Like a heart and lung machine assumes cardiopulmonary functions for patients until they can restore their own capacities to manage these duties, I assumed the duties of container and observer of what was going on inside of Joe until he was willing and able to take on these responsibilities for himself.  What Joe was able to separate himself from, observe and reinterpret over the course of 15 months were mindsets instilled in him by parents who unwittingly used him as a container for what they needed to disown and disavow.  Consequently the boundaries were erased and everyone was confused as to where his parents ended and Joe began.   Until Joe entered treatment he had never once thought to question that his mother’s unrelenting need to tell him what to do early in life was not the result of demonstrated and processed evidence of his incapacity to learn to be self-directed and self-sufficient.  By reconstructing history through the lens of Joe’s observed recollections that we used like a super slow motion video recorder, space was created to reveal new perspectives on history.  Joe realized that his mother’s responses to him were likewise driven by inner forces she did not understand, control very well or see accurately for what they were.  Without conscious awareness of her motivations Joe’s mother did not realize that she treated Joe as she wished her mother had treated her.  Joe’s mother, had very much been left to her own devices prematurely as a child and it became very clear as we contained, observed and processed  Joe’s recollections of his youth, she had never given up on what she had missed out on but was too late for her to expect from anyone.  Instead, she tried to give to Joe without recognizing that the opposite of what she received; an infantilizing mother was no better suited for Joe’s needs than a mother  like her own who rushed her out of the nest.  As long as Joe did not claim authority over his own life, Joe’s mother would not be forced to reclaim her desires projected onto Joe and perhaps, finally face her own forestalled grief.  When Joe married Rita Joe’s mother was still vying now along with Rita for who was best equipped to tell Joe how to run his life.  As Joe’s story unfolded itself we learned that Joe’s father was equally instrumental in writing this narrative of the boy who became a caboose.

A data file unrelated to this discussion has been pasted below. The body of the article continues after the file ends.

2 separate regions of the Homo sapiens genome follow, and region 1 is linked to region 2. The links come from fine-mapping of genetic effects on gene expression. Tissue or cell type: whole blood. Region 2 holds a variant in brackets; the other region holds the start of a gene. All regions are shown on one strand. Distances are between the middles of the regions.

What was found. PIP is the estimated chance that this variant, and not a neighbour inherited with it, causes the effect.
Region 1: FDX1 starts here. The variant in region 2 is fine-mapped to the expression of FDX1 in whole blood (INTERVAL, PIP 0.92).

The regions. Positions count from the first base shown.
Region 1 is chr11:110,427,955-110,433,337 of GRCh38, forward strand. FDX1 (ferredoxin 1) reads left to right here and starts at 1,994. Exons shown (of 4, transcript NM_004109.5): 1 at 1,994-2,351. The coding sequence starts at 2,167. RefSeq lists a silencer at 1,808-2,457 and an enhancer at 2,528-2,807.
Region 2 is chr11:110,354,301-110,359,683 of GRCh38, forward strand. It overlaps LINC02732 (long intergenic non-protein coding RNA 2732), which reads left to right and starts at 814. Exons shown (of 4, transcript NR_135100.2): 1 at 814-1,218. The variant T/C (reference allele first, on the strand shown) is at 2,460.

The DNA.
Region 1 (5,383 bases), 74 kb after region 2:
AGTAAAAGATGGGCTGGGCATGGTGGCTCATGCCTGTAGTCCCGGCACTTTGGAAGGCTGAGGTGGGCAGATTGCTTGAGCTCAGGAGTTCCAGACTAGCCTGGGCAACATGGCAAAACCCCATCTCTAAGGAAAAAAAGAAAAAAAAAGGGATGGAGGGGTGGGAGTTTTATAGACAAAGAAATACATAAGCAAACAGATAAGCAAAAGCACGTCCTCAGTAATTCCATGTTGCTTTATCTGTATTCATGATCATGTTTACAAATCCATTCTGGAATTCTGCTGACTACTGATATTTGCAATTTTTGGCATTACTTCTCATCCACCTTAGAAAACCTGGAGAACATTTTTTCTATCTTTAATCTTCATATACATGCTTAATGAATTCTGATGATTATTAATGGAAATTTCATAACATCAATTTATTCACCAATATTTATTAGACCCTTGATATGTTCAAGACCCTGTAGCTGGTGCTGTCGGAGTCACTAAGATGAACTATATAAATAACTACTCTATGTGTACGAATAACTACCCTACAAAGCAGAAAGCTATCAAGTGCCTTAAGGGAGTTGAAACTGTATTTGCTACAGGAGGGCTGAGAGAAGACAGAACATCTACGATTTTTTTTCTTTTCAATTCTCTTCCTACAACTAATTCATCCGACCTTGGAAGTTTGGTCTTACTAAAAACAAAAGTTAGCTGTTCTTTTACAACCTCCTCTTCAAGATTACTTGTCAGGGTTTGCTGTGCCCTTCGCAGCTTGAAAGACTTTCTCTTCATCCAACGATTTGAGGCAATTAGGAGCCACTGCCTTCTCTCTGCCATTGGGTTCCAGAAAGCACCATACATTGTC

Joe’s father was a traditional provider.  He worked to earn money to provide for his family’s needs.  Joe’s father treated his son’s needs and dreams as he treated his own; as if they did not exist.  To make matters worse he reacted with rage when Joe was playing and kept his father waiting.  This happened even when  Joe did not hear his father because he was so engrossed in play.  Joe’s father reacted automatically as if Joe had disrespected him.  Joe was often yelled at by his father and recalled feeling very guilty, worth less and frightened in the wake of his father’s temporary loss of regard for him.  Worse yet, Joe was confused because his mother, who never scolded him for getting lost in his play, was silent when his father yelled at him.  She too related to her husband like a caboose to his locomotive.   She would not challenge his authority either.  Now Joe felt worthless to both parents.  He felt uncared for and useless in his own right as he learned to distrust and devalue his own perceptions.  Joe would apologize reflexively to his father and the presumed damage to his father’s love was repaired by Joe completing whatever chore his father assigned to him. The coup de grace to Joe’s identity as a center of initiative and action was that Joe’s father demanded his son’s respect at the expense of his own self-respect.  Joe’s sense of self was molded by a father quick to interpret any acts on Joe’s part that displeased him as disrespectful.  Joe learned through our work together that his father was dependent on Joe’s obedience because he did not respect himself.  Joe’s father was unaware that he was paradoxically both envious and angry at his son for not having to surrender the protective maternal cocoon, and equally desirous too ensure that Joe not grow up.  Joe’s father had not forgiven his parents for thrusting him prematurely out of the nest, and had not forgiven himself for still wanting to return to it.  Meanwhile, he wished to live vicariously through Joe’s protracted childhood and saw any autonomous behaviors on Joe’s part as unappreciative of his indulgences and a justification to blame his son for the grievances he still harbored toward his own parents.

In therapy over time it became clear to Joe that this notion he was a “caboose” was a case of mistaken identity.  Joe learned to recognize and neutralize his automatic tendencies to blur the boundaries between past and present and become confused over who Joe was as a child and who he was capable of being as an adult, despite sometimes feeling like a helpless child.  When Joe became stuck in a time tunnel of unconscious recollections he would confuse Rita or myself with his recollected mother and father.   To help Joe free himself from these obsolete and paralyzing identifications I taught Joe meditative techniques and self-talk strategies.  These tools returned him to and anchored him in the present moment, and neutralized the impact of his emotional time warps that wracked him with self-doubts over trusting and valuing himself to direct his life.  Testing the realities of these archaic obsolete, self-limiting, and self-defeating mindsets became easier for Joe.  He began to use his retirement in satisfying and meaningful ways.  The better Joe treated himself the more deserving he felt of such treatment. His new self-confidence, fueled by a self-image consistent with his actions, created a self- fulfilling prophecy of well being.